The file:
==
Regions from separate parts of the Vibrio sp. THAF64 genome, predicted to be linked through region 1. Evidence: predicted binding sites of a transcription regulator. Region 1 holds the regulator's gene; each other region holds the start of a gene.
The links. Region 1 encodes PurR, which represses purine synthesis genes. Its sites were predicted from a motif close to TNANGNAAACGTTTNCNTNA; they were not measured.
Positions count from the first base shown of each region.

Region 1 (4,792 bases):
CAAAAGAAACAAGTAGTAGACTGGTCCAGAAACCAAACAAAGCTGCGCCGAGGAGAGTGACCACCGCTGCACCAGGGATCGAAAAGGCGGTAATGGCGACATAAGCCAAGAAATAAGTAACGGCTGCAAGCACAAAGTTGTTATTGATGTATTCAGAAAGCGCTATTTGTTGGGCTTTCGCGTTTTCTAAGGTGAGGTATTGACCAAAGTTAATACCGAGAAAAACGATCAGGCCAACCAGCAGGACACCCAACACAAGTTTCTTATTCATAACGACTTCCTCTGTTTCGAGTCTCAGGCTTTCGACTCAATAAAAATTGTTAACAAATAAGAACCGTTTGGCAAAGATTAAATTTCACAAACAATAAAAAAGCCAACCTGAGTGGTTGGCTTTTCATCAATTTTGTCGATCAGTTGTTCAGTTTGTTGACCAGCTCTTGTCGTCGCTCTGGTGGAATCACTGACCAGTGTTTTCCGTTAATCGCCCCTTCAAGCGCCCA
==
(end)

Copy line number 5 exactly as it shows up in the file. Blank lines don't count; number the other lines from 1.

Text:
CAAAAGAAACAAGTAGTAGACTGGTCCAGAAACCAAACAAAGCTGCGCCGAGGAGAGTGACCACCGCTGCACCAGGGATCGAAAAGGCGGTAATGGCGACATAAGCCAAGAAATAAGTAACGGCTGCAAGCACAAAGTTGTTATTGATGTATTCAGAAAGCGCTATTTGTTGGGCTTTCGCGTTTTCTAAGGTGAGGTATTGACCAAAGTTAATACCGAGAAAAACGATCAGGCCAACCAGCAGGACACCCAACACAAGTTTCTTATTCATAACGACTTCCTCTGTTTCGAGTCTCAGGCTTTCGACTCAATAAAAATTGTTAACAAATAAGAACCGTTTGGCAAAGATTAAATTTCACAAACAATAAAAAAGCCAACCTGAGTGGTTGGCTTTTCATCAATTTTGTCGATCAGTTGTTCAGTTTGTTGACCAGCTCTTGTCGTCGCTCTGGTGGAATCACTGACCAGTGTTTTCCGTTAATCGCCCCTTCAAGCGCCCA